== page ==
Abbotsford Senior Secondary is looking more welcoming than ever.
Last week, the school was the first in the district to have a rainbow crosswalk installed, bringing cheers from a gathered crowd at an unveiling celebration.
The project has been in the works for 10 years, says teacher Kathleen Black, who sponsors the school’s Gay Straight Alliance Club (GSA). And it has a strong connection to the club’s very existence, she explained to The News.
“Bonnie MacKenzie had started the initiative 10 years ago when a student of hers came to her asking if they could start a GSA club and go about getting a rainbow crosswalk,” Black said.
While MacKenzie was unable to dedicate the amount of time necessary for a project this big, she kept the club going strong and the objective was always top of mind.
Then, when Black took over the club two years ago, the group “took up the mantle of pushing for a rainbow crosswalk to be installed at our school,” she said.
“Last year my club started putting a proposal together and went through all the necessary district directed steps,” she said. “We presented our proposal to staff, the Parent Advisory Council and the school board; collected feedback from three sets of surveys we had sent out to parents, staff and students; and put the all the data collected into a spreadsheet and also presented that to the school board along with our proposal.”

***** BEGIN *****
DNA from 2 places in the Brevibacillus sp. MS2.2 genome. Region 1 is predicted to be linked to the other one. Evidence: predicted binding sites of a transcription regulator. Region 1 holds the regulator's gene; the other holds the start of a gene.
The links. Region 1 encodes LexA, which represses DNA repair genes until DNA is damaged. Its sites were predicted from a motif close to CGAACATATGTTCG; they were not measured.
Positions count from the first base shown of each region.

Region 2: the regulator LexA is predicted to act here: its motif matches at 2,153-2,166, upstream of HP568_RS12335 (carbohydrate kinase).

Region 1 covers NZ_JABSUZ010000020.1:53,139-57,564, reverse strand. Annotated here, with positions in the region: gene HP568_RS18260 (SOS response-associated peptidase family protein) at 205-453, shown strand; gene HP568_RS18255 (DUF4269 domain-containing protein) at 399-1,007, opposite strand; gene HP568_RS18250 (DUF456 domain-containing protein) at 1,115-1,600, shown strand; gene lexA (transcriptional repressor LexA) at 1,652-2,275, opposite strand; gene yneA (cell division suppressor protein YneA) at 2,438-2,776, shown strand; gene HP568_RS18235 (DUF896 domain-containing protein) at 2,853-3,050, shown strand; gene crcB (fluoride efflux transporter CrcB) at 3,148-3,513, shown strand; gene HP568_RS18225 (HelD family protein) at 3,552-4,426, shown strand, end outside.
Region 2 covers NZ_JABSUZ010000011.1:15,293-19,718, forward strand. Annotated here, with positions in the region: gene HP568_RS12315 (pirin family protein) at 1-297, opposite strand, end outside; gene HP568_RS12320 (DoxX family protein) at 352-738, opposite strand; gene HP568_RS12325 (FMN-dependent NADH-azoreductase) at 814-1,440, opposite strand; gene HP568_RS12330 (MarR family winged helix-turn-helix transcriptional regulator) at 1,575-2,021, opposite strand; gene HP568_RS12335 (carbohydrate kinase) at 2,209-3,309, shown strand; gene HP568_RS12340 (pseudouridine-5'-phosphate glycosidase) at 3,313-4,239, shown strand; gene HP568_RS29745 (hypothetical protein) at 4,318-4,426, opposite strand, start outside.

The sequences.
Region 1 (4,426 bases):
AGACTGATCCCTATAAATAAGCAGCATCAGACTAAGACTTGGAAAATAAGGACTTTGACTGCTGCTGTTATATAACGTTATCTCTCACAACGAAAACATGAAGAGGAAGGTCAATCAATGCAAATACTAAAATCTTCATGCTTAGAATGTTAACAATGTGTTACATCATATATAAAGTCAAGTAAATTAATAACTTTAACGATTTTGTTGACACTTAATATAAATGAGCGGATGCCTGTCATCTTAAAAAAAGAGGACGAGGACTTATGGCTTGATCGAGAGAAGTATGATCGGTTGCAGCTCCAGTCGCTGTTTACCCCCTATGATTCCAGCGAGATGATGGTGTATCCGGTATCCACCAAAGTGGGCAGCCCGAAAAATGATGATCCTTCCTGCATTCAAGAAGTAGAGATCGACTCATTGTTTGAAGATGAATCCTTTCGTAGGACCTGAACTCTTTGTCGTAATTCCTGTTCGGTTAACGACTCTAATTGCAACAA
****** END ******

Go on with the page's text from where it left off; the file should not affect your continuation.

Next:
It took them one full year to get the crosswalk approved, on top of all the groundwork laid in previous years by MacKenzie.
“This would not have been made possible without Bonnie starting it 10 years ago and tirelessly working for its approval,” Black said.
While it was the GSA Club that rallied for the rainbow crosswalk, and they often associated with Pride, there are multiple meanings behind them.
Black said they also represent other groups, such as people who are neurodivergent.
“It’s a spectrum which encompasses and promotes the idea of inclusivity and visibility,” she said.
They can also serve as a starting point for positive conversations around inclusion, and allows the school to “be the pioneer in paving the way for the future.”
There were obstacles, including finding funding and even facing homophobia.
But Black said her students met those obstacles “with positivity, dignity and grace.”
“They chose to rise above the discrimination and hate speech they encountered and responded with respect and tolerance,” she said. “They are shining examples of how we should all treat each other in this world, with respect, tolerance and love and showed so much courage in the face of adversity. I am so very proud of these kids in every way possible.”
While Abbotsford senior is the first public school to have a rainbow crosswalk, the University of the Fraser Valley paved the way locally. One was created in 2016 on the Abbotsford campus, and they have one at the Chilliwack campus as well. Multiple public schools in Chilliwack also have rainbow crosswalks.